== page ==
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Lifestyle changes that boost energy levels
July 8, 2018, 3:39 pm
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If you often find yourself feeling exhausted and lacking energy to take on the daily grind of work or pursue other interests, it may be due to your lifestyle. Unless you suffer from a chronic condition that necessitates regular treatment and drains you of vitality, generally it is possible to maximize your energy levels by simply practicing some good habits.

Diet: Eating healthy and nutritious foods is one way to keep our energy levels high. The energy we derive from foods is measured in calories; the more calories we consume the easier it becomes for our system to get overloaded and become sluggish. However, cutting down on calories should not also result in not having enough ‘fuel’ to carry us through the day.

We need to maintain a balance in terms of our calorie intake.

Latest health guidelines suggest that women should have a calorie intake of 1,600–2,400 per day, and men of 2,000–3,000 per day. The exact amount varies depending on age, body weight, and height. But energy is not just about the number of calories; it is also about their quality.

Some foods provide an energy kick but have little or no nutritional value. This means that they will not support a healthful energy reserve and may harm you in the long-term. Such foods are a source of so-called empty calories, and they typically include processed and ultra-processed products, such as candy, chips, and soda.

Energizing foods are those with a ‘low glycemic index’ —  foods whose sugar content are broken down by our bodies at a slow rate. The energy derived from these foods are released gradually and help to keep us active and alert longer. Foods with low glycemic index include wholegrains, nuts, and some fruits — particularly grapes, apples, oranges, peaches, pears, and grapefruit — and vegetables and legumes with a high fiber content, including peas, beans, and leafy greens.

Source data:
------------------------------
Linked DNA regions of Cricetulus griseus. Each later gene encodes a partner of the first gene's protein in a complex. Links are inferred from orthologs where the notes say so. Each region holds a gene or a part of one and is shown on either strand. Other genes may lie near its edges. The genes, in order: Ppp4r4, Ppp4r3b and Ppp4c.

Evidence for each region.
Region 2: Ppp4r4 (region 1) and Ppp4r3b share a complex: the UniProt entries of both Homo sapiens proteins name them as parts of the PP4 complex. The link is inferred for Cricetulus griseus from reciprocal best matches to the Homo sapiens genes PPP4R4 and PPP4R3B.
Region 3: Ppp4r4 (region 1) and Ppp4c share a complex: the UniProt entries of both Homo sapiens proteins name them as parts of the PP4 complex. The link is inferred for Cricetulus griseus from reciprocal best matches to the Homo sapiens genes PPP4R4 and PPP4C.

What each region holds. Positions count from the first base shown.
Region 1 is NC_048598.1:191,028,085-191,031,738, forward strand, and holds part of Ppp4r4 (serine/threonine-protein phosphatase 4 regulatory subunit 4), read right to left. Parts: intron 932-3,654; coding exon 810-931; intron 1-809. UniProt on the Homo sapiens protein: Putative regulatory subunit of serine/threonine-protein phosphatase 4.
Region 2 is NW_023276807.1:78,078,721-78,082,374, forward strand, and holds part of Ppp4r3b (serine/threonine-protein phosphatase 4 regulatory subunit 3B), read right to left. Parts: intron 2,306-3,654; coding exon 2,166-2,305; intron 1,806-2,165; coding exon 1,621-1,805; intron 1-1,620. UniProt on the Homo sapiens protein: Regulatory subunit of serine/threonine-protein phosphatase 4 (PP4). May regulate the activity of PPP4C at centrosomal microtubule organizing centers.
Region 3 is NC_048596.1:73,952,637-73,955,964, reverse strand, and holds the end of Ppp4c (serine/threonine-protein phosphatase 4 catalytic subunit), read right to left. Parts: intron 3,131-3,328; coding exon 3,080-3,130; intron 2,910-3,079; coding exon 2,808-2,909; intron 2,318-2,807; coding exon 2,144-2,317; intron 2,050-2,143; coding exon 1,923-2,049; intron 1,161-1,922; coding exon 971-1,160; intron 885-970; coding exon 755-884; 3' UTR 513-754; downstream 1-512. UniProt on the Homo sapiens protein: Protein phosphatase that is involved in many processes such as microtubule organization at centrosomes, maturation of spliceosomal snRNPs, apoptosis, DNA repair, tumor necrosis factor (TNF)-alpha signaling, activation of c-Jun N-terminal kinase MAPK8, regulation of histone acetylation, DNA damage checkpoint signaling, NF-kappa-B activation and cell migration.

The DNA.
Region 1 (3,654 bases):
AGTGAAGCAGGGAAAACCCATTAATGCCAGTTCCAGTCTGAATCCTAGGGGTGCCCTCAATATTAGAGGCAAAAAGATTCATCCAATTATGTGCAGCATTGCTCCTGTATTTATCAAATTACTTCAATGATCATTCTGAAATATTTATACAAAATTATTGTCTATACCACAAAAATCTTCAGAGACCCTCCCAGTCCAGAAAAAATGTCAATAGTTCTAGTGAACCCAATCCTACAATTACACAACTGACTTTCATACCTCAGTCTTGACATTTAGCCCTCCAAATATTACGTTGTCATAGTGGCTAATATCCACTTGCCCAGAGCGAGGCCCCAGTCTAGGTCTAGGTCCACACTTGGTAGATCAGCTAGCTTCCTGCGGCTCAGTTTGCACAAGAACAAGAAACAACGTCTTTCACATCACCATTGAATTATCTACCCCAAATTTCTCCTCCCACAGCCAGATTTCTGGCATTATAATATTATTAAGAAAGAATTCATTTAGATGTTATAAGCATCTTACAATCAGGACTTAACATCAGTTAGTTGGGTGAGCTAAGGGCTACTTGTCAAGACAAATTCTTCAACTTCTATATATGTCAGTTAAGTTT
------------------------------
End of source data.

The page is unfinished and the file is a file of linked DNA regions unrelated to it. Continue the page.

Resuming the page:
Hydration: It is also important to make sure you remain hydrated throughout the day to retain your energy levels. Fatigue can be a symptom of dehydration, so making sure that you drink enough water throughout the day to help alleviate the feeling of tiredness. Total water intake could come from plain drinking water, or from other beverages we consume during the day.

So, does this mean we could hydrate ourselves by drinking more coffee, tea or sugary beverages throughout the day? The answer is a big no. While caffeine — which naturally occurs in coffee, tea, and cocoa — can help to improve concentration and render our brains more alert and receptive, it also increases your pulse rate and lead to tachycardia, a condition where efficiency of the heart is decreased as it lowers the amount of blood pumped through the body.

Moreover, over time, our bodies build up a tolerance to caffeine and the only way that habitual caffeine consumers can maintain their energy levels is to increase the daily intake. This could then lead to a dependence on caffeine, which would affect overall health without bringing any benefits.

Research also shows that having a cup of coffee between 9:30am and 11:30am — when your levels of cortisol, the hormone that helps to regulate metabolism, are at their highest — could be best to maximize the effect caffeine has on the body.

Exercise: Felling sluggish in the middle of your workday? Get off your chair, stretch yourself or take a walk around the office. A little movement will stimulate your body and mind and help revitalize your energy.

At the cellular level, any form of exercise helps to form energy producing units in your muscles so that your body may sustain the activity. Exercises also increase your body’s oxygen-carrying capacity and boosts circulation, so that oxygen can reach and feed your body parts, including the brain and muscles, faster. Exercise also stimulates and regulates the release of stress hormones that make you feel more energized and alert.

Sleep: It is vital to make sure that you get enough good-quality sleep at night to prevent fatigue or to recover from the effect of tiring or stressful activity throughout the day. Shortened sleeping time, or disrupted sleep, can drain energy levels and affect generally affect our overall health and well-being. Research has also associated disrupted sleep with neuro-degeneration, mental health problems and an increased propensity to worry or become anxious. 

Though how much sleep we need largely depends on our age and some other factors, generally an adult would need around 7 – 9 hours of sleep per night to feel refreshed. This includes going to bed at roughly the same time each night and getting up at roughly the same time every morning. Doctors also advise avoiding exposure to bright screens — such as those of smartphones, laptops, or tablets — just before bed, as this interferes with your natural body clock, leading to a state of alertness that will keep you awake even if you are tired and would like to sleep.

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